My existence is a life-long treasure hunt.

When many people hear/read about global tragedies such as the genocide in Rwanda, they feel horrified, sad, and helpless because of the grand scale of these events. But when you hear an individual’s story of suffering and the unfathomable torture he/she endured, it makes it that much harder to ignore or push aside.

Maryam, a human-rights worker, shares the following story in her blog that was told to her by a victim. I am pasting it here:

Rwanda’s genocide: and Vestine’s story
She has a small, neat head, her features delicately sketched, her teeth very white. Her grey suit is too large for her narrow frame but her cream shoes are polished and she moves with a certain elegance on ankles impossibly slim.

Her name is Vestine. She’s 42 and she survived the Rwandan genocide.

Vestine was rounded up one night and held captive in a stadium with others. Left without food, on the fifth day, she began to eat grass, one green blade after another. It was that day, too, that a soldier marched her to the sordid bathroom and ordered her to take off all her clothes. Her hands twisting in her lap, she says,

“He told me he wanted to see if Tutsi women were made differently than Hutu women. Then…then he raped me.”

The next day it was a different soldier, this one trying to force his penis into her mouth. When she protested, he clubbed her on the head. With her fingers lightly tapping her face, Vestine describes how the blood streamed into her eyes and down her nose, as she did what he required.

Vestine’s story continues, relentless. After they had had their fill of her, you see, the soldiers would force her down on her hands and knees, straddle her back, and ride her around the stadium like a donkey, beating the soles of her feet with a stick urging her to go faster and faster.

When she was finally brought back to her home, Vestine found her husband and two brothers on the floor, hacked to death by machete. By day, she was raped over and over by a soldier who held her captive. By night, the dogs would come and feast on the rotting bodies of the people she loved most.

After weeks, Vestine was ordered to the local Hutu commander’s house who wanted a piece of the action. Vestine fought back, perhaps her fatal mistake. Her voice faltering, she looks down at her lap and whispers,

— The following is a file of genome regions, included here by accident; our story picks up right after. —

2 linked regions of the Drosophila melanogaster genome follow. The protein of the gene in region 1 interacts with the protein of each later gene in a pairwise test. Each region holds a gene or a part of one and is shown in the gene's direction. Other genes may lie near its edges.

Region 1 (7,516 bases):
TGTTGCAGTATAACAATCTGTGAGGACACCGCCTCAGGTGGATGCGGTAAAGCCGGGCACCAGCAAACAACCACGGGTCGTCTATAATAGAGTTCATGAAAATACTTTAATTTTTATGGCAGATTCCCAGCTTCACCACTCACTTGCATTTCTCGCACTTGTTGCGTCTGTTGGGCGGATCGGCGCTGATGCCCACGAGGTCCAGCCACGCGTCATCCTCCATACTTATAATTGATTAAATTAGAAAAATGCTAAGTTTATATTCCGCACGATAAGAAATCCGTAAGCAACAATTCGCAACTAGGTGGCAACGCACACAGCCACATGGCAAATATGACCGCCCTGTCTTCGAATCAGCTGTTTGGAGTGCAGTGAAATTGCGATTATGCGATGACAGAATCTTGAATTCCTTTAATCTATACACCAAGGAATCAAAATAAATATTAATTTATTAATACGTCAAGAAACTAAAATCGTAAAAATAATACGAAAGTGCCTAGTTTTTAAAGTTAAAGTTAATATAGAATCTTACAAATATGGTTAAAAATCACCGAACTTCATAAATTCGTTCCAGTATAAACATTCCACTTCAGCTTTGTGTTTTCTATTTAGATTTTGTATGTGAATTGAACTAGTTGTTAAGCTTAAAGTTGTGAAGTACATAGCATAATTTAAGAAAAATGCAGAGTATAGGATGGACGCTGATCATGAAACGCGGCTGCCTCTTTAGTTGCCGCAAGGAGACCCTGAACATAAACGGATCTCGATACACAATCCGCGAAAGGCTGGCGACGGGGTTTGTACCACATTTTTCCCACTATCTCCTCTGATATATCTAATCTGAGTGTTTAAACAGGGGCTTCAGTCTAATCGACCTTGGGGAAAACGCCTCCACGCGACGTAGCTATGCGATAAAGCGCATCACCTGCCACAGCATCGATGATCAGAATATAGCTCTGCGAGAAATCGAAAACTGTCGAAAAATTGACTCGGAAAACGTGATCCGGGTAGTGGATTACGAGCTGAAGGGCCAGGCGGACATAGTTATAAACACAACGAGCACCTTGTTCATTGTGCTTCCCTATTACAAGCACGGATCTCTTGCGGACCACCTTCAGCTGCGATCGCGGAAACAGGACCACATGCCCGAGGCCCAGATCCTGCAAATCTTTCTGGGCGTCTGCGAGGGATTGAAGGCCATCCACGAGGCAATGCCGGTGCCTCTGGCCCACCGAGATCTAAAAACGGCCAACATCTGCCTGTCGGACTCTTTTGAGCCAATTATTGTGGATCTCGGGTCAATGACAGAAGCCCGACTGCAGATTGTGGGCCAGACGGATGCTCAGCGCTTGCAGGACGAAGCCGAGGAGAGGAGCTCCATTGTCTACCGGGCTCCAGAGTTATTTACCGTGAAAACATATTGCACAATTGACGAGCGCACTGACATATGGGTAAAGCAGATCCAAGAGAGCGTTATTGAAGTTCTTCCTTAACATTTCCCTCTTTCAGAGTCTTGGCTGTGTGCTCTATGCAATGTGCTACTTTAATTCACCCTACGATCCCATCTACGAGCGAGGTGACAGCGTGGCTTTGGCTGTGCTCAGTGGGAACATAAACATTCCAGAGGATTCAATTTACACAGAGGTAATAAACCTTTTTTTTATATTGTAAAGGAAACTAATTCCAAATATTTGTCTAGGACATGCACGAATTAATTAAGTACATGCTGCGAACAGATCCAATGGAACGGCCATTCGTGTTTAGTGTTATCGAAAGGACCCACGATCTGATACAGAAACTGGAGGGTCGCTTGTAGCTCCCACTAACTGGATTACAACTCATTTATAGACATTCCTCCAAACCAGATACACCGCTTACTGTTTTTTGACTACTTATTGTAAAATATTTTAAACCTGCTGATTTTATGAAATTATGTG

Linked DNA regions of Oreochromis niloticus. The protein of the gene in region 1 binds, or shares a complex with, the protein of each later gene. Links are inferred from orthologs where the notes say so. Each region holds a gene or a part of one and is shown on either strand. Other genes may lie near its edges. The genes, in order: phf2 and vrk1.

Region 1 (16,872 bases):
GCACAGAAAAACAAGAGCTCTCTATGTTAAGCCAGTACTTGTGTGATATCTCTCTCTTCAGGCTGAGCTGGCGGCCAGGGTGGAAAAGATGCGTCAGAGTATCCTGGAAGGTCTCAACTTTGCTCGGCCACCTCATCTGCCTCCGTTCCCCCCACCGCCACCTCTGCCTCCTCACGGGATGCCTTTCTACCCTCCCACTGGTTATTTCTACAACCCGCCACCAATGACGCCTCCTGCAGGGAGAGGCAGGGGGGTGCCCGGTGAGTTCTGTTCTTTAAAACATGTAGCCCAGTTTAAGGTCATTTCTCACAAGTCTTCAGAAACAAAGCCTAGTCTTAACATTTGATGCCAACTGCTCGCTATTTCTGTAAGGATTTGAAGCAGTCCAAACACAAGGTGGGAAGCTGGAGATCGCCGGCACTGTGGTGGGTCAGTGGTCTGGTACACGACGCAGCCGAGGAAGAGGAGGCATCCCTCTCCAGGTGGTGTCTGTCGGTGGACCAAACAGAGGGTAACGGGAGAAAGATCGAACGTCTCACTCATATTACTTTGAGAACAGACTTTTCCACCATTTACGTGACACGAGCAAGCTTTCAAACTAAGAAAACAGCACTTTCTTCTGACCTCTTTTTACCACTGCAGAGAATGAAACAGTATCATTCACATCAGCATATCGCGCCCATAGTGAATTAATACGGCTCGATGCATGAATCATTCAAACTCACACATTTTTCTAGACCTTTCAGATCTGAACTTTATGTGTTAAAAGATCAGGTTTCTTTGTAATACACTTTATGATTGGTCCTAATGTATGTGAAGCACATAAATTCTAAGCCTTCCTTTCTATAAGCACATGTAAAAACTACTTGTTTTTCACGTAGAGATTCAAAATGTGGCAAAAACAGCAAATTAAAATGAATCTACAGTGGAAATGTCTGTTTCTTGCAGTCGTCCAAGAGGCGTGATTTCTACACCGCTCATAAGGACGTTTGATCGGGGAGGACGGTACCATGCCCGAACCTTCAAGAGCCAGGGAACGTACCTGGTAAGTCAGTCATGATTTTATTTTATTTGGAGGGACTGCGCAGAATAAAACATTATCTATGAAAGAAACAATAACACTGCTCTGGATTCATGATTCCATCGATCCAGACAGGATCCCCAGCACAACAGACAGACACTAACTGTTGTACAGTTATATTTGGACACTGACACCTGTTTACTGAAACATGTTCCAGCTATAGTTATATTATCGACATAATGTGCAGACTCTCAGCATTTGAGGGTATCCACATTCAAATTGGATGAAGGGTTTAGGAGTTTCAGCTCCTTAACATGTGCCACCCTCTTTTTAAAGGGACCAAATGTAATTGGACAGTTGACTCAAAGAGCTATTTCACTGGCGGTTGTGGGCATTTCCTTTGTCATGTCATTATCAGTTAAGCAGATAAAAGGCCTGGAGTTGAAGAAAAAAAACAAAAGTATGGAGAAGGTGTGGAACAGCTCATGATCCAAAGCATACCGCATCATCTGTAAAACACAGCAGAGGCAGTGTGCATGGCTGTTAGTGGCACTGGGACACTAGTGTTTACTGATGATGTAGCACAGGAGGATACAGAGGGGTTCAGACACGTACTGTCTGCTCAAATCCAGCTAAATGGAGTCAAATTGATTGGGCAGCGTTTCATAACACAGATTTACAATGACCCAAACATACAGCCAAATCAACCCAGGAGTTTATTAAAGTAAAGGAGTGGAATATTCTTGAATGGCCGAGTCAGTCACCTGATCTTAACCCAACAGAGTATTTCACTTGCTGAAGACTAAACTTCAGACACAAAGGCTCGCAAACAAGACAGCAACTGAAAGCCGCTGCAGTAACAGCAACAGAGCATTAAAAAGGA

“The commander took a knife and then he mutilated my genitals, cutting off ….cutting off everything I had left there. Then….then, he made me swallow what he had taken from me.”

Vestine survived the genocide, rescued by a Hutu neighbor who hid her. Two of her three children also survived, the third was killed by a grenade when he tried to flee into the mountains.

It was only seven years later that Vestine — broken and sick — found out that she had been infected by HIV/AIDs.

Vestine, and many like her, are now being helped by AVEGA, a Rwandan NGO dedicated to widows of the genocide. Their funds are small but their hearts are big.

Could you, would you find room in your heart to help, too? In a different dark life, in a different dark space, it could have been you, in Vestine’s place. It could have been me in Vestine’s place.

Is fifty dollars too much? Or perhaps 25 dollars if times are tough? You can make a contribution via paypal to the following address: Tammy.Cody@gmail.com. I will personally make sure that the money is used to help Vestine and others. And please do also email me at maryam@mtds.com so I can thank you and share with Vestine who you are.

Vestine will be so grateful. She didn’t want to let go of my hands after we talked — care and kindness mean so much to her after what she has been through.

Any mentions on blogs would be incredibly appreciated, too. I promise you — with a certainty that is desperately sad — that this will be the most meaningful money you spend all month.

My week has been filled with horror — I can’t look away. Please, please, don’t you look away, too.

This story reinforces my desire to work in the human rights field. I hope if you read this and don’t know about what happened in Rwanda that you will research it. I hope that even if you cannot or will not help Vestine that you will at least remember her story and keep it with you.

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Comments on: "Genocide and Tragedy on a Micro-level" (1)

  1. Motorcycle Fairings said:

    that is tragic!

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